Elliott: Some charities are suffering during this COVID-19 pandemic, unable to have fundraising dinners; what has the impact of the pandemic been on DAFs? Should people consider going into a DAF during this pandemic because it’s more focused and safer with due diligence all done?

Catherine: We have seen activity throughout this whole year, so activity hasn’t slowed down for us at all. In fact, donors are talking to use because they want to know how they can help over the longer term; they want to know what are the underfunded sectors and the pressing issues that need
support going forward.

What this pandemic has taught is that it is good to be prepared. As the pandemic continues, we have rising unemployment, health risks and donations from the general public that have decreased. For the donors who have planned their giving and established their donor-advised funds in the past with us, this is an opportunity where they have stepped up. Over the past few months, we have seen a very significant amount being given out from our existing donor-advised funds to COVID-19 related causes.

Manisha: What about businesses?

Catherine: We have quite a few businesses who have established donor-advised funds with us as well. There are many reasons for doing so. There is more marketing mileage with a named fund; this can be a starting point to learn about philanthropy before setting up their own corporate foundation. They use it for planning and tracking their charitable budget, and also to give more strategically by tapping on our knowledge, experience and network in the sector.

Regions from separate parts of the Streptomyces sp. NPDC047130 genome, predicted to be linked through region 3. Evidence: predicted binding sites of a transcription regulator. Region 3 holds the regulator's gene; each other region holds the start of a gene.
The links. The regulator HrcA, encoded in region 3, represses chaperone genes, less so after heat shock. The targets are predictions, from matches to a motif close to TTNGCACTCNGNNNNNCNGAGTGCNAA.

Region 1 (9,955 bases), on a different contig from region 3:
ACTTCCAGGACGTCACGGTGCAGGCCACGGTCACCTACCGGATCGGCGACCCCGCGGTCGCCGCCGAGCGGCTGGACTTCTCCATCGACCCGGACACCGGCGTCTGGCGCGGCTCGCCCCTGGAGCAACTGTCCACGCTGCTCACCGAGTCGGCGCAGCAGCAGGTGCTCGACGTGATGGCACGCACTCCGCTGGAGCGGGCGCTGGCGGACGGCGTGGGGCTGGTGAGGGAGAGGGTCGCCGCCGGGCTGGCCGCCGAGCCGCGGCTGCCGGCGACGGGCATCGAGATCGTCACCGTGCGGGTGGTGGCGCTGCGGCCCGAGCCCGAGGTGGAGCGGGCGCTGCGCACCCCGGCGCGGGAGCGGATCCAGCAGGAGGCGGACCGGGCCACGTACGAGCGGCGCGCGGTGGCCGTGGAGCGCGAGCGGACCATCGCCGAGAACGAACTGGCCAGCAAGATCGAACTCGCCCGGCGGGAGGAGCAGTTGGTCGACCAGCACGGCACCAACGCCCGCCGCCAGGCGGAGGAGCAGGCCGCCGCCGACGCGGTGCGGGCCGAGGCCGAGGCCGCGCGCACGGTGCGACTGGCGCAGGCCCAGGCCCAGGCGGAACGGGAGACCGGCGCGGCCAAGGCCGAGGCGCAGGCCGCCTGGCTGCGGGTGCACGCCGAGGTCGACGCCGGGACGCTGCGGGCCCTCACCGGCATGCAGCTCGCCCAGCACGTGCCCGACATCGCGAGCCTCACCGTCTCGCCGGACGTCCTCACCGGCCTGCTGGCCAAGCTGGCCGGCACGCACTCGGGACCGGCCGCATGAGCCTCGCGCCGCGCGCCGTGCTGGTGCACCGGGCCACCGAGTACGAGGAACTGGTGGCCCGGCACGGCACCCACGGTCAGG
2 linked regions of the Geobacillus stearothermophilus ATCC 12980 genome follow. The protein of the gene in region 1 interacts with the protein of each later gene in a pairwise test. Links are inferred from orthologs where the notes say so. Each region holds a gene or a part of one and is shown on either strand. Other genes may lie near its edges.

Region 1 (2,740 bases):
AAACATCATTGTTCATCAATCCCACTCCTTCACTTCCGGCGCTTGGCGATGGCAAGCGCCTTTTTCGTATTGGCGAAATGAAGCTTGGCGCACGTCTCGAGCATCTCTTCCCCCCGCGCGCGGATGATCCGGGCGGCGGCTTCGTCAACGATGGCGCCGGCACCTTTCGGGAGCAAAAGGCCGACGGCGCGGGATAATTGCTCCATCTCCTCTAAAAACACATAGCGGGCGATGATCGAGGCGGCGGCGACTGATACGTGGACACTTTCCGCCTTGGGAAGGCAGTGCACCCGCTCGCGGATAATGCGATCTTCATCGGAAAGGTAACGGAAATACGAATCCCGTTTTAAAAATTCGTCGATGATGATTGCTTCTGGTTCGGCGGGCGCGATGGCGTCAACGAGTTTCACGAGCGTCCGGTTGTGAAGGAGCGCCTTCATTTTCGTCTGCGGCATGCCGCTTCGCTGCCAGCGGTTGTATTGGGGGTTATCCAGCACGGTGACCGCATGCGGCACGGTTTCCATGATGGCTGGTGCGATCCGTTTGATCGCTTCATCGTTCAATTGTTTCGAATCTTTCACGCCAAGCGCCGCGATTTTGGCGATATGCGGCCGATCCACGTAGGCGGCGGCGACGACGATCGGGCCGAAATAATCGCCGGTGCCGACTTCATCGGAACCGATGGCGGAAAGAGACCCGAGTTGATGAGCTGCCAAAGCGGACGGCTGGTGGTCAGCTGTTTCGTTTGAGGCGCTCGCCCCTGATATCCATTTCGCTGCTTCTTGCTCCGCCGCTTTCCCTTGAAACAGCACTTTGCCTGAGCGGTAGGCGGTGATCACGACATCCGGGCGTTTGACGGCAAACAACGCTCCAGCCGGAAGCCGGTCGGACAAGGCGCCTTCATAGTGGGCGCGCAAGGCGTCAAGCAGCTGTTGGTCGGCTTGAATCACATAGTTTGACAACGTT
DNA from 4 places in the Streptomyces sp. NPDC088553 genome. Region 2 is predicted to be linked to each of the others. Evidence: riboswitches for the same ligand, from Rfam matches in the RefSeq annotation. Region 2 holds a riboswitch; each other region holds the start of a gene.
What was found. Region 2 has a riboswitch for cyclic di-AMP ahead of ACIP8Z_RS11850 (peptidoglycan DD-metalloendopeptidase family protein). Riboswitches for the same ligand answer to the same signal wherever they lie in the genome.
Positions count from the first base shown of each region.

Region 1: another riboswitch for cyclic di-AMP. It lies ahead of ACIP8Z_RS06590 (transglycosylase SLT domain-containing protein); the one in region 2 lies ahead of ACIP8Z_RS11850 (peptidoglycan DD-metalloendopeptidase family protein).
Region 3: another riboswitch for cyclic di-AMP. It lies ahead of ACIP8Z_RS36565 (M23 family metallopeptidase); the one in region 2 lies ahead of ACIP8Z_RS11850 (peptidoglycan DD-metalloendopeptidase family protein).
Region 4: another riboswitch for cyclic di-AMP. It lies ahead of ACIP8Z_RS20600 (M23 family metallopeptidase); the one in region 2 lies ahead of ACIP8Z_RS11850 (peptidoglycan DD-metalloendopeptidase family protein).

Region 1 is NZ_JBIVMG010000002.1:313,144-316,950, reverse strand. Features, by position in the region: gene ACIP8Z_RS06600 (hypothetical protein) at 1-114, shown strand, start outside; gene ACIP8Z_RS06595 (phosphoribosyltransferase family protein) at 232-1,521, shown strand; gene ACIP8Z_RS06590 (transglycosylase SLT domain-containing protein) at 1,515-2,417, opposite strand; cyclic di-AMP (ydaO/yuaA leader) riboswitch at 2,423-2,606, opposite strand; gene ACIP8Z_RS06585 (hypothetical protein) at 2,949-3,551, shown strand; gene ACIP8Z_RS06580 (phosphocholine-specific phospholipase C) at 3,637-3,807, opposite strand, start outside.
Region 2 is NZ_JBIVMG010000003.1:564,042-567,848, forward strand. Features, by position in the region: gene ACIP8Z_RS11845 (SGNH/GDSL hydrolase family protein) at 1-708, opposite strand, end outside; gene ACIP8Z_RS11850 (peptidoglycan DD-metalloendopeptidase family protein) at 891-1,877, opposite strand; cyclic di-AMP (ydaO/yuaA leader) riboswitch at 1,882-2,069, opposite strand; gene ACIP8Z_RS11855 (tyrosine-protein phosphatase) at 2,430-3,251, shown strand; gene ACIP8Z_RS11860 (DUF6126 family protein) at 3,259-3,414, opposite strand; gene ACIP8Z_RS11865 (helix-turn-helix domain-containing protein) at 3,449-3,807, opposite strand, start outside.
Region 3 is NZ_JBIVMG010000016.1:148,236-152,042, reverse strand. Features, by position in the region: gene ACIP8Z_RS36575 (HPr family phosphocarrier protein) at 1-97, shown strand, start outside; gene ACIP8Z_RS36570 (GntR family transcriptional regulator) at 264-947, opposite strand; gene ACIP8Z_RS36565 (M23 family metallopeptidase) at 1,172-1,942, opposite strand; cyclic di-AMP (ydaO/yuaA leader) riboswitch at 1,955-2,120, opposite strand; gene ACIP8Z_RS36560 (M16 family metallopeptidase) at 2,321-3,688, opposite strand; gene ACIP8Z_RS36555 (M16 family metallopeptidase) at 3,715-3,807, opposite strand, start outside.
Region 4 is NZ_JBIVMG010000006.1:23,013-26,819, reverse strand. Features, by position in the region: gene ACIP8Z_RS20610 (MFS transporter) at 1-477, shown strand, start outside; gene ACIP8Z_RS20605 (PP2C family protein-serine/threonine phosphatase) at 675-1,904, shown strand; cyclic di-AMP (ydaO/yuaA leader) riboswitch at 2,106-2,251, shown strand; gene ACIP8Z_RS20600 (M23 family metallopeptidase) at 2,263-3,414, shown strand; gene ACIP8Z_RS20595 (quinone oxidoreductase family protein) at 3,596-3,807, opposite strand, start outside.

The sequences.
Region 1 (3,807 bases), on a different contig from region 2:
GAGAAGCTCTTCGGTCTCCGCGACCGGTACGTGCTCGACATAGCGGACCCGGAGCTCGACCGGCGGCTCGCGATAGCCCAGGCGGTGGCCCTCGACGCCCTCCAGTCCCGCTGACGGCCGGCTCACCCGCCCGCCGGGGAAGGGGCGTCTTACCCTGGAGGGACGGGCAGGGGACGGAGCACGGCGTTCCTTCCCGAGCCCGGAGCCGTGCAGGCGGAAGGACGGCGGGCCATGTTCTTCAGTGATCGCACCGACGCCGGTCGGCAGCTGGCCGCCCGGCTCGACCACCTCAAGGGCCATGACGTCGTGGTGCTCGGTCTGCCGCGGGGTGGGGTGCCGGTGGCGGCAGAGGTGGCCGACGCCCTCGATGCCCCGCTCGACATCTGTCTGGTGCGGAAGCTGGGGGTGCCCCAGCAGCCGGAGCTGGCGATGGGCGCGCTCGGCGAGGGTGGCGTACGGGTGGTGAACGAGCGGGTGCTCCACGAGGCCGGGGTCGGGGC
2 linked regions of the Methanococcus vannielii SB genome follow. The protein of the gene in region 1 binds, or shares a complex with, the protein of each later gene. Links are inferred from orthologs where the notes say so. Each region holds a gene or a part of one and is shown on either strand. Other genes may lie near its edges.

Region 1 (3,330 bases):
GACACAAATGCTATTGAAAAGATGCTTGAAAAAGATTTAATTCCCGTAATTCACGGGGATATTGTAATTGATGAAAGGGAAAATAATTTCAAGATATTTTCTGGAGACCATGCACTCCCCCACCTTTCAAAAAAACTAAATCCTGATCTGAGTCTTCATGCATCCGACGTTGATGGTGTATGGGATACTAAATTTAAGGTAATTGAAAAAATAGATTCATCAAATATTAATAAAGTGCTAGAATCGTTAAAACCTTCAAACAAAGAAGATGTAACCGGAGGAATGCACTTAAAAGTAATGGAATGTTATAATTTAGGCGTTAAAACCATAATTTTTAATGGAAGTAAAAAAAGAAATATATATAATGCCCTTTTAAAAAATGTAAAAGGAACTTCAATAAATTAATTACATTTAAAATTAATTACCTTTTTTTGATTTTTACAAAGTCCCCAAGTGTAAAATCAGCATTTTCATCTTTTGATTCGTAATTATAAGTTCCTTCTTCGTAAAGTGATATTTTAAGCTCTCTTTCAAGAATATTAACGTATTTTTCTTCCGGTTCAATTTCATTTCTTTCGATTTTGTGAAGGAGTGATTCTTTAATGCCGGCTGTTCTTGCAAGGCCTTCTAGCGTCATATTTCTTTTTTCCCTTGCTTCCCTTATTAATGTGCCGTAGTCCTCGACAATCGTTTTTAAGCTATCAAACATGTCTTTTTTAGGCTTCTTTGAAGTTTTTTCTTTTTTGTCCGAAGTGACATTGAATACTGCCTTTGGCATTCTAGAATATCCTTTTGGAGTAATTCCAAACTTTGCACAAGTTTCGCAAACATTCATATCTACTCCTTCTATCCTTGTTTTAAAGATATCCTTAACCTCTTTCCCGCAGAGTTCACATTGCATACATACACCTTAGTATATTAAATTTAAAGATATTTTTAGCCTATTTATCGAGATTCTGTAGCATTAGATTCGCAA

Elliott: Is it more high network individuals that are taking part in donor-advised funds?

Catherine: For the Community Foundation of Singapore, a donor-advised fund is just one product which we offer; these are targeted at those who have more to give and they want to give in a longer term manner, so their own named fund is suitable. However, we established our own Community Impact Funds (CIF) in response to social issues that we want to address; you may have heard of the Sayang Sayang Fund which was set up in February as an emergency response fund in the wake of COVID-19.

These kinds of Community Impact Funds receive thousands of donations with thousands of donors donating to these funds. These people could be anywhere from students to retirees, anybody who is linked or feels close to the cause.

Listen to the full interview here: